Tuesday, June 09, 2009

Why DID Carter lose? 

I came up for air long enough to scan a transcript of the Bradley Symposium, "Making Conservatism Credible Again." (h/t: Arnold Kling.) It turns out to have much more to do with making the GOP credible again rather than conservatism. Art Brooks (president of the American Enterprise Institute) puts the question to the panel "How do we make conservatism accessible?" and the answer comes back that the Republican Party is the vehicle that does that.

What was most striking to me was the quote Kling stuck in his post, from Rich Lowry:
despite all of his incredible political skills, [Ronald Reagan] wouldn't have won election if it weren't for inflation, if it weren't for gas lines, if it weren't for the reigning hostage crisis, if it weren't for Afghanistan, if it weren't for the entire litany of Carter administration failures. And when you are as far as Republicans were in the late 1970s, and as far down as they are today, you need the other side to fumble, and for its vision to be discredited. And at the moment, Barack Obama has the ball, and he is going to have the ball until he commits some sort of turnover.
I was a first-year grad student in the spring of 1980, and I had to go back and check, but Carter was down to Reagan by the end of the primaries by a fair amount, and this had to do primarily with his handling of the economy. Reagan slid in the summer and early fall. He hadn't done a very good job in the early campaign. The hostage crisis had not even moved to the stage of the abortive rescue attempt. Reagan of course won by more than most people expected (it even lead to questions about polling -- guess they've been around for a long time!) The attacks on Reagan were the Goldwater strategy (without Daisy) and the snobbish appeal that he was an actor, a lightweight.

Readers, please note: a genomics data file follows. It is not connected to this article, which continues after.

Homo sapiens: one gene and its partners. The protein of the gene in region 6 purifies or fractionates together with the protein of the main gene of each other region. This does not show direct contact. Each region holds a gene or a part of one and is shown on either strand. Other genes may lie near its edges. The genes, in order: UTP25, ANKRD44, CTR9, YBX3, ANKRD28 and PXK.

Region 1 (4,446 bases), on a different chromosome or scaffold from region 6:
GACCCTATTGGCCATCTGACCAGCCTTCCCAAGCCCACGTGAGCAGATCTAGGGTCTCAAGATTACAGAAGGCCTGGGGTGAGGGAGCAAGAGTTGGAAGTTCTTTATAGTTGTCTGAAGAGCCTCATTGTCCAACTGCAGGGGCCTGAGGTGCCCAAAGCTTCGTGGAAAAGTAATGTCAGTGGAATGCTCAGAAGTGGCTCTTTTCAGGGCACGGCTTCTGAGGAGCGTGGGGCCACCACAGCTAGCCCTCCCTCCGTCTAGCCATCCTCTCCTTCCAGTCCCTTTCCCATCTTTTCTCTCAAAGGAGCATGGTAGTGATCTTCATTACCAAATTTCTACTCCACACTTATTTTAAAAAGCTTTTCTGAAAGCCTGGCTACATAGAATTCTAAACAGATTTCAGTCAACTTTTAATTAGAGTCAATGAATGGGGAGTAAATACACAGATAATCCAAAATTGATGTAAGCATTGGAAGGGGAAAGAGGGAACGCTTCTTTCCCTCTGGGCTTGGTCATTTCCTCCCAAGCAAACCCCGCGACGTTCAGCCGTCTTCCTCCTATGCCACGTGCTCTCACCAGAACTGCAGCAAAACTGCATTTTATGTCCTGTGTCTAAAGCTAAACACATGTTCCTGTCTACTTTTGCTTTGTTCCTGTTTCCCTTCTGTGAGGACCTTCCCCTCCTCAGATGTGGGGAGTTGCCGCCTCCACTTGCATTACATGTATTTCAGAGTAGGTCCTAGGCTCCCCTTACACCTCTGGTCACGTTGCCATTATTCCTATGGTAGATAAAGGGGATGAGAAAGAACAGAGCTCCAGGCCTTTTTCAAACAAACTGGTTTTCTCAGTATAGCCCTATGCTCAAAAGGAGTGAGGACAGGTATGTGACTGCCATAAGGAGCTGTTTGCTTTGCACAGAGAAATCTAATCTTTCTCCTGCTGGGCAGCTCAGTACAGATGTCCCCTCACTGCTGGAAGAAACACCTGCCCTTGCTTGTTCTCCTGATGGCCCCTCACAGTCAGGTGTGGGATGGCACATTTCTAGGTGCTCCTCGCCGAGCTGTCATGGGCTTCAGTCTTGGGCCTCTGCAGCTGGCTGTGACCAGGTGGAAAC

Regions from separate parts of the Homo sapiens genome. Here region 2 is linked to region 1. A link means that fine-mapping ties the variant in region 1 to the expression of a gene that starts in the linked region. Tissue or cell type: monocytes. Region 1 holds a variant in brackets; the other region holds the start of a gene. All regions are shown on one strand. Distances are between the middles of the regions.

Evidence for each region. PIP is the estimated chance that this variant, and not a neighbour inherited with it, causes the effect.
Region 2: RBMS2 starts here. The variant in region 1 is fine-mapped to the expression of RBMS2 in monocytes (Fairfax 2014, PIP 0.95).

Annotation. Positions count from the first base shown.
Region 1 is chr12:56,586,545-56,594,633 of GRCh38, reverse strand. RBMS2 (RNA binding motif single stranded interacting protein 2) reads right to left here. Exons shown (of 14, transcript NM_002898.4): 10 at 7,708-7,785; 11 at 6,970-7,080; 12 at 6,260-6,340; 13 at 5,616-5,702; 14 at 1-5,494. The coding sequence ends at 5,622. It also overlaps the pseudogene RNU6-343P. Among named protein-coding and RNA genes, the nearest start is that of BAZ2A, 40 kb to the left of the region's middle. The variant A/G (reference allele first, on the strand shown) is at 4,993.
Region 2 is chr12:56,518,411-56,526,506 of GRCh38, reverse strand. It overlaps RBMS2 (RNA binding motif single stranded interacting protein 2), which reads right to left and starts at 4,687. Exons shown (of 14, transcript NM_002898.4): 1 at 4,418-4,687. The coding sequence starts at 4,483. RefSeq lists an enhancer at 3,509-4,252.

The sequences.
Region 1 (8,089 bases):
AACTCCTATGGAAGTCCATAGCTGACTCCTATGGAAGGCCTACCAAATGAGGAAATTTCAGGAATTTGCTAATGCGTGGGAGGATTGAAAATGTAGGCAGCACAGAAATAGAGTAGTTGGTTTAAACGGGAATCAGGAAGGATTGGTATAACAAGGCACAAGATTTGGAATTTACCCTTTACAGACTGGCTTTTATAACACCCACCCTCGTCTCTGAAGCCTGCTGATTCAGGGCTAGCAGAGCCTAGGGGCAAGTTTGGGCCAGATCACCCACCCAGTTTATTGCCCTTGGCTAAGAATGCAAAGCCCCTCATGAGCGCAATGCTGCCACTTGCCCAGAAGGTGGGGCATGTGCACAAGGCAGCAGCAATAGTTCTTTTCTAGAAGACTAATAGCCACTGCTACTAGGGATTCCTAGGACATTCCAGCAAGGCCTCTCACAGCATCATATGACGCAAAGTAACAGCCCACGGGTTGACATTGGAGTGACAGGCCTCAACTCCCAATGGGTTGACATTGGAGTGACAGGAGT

Michael Barone a few years ago remembered what had pushed people towards Reagan:
Those of us who remember the 1980 campaign sometimes forget how dire things seemed as we entered that election year. Busch begins his narrative with an account of Jimmy Carter's July 15, 1979 "malaise" speech (which, as he notes, never included that infamous word), and quickly sketches how we'd come to that point. He reminds us that in the 1970s, Time magazine featured cover stories like "Can Capitalism Survive?" Keynesian economics, which had promised us endless low-inflation economic growth, had in fact produced high-inflation economic stagnation�"stagflation," as it came to be called.
My professors at the time (except for the fellow that taught second-semester macro, who seemed impervious to the times) offered pieces on post-Keynesianism, incomes policies, and all manner of early third-way economics. None of it, we thought, seemed to work.

There are many times in life, though, where things that don't seem to work nonetheless dazzle us, bring us some good emotions that we consume. Indiana Gov. Mitch Daniels says later that voting Obama was a "luxury purchase" and a "fashion statement." We live in a country that can afford a few foolish purchases (yes, even now). But frugality almost always follows frivolity because to continue in extravagance is disastrous. Carter was, as Obama is in Daniels' estimation, "the natural desire for change after a period of poor results", but the results so far are like a rebound romance. Eventually one moves on.

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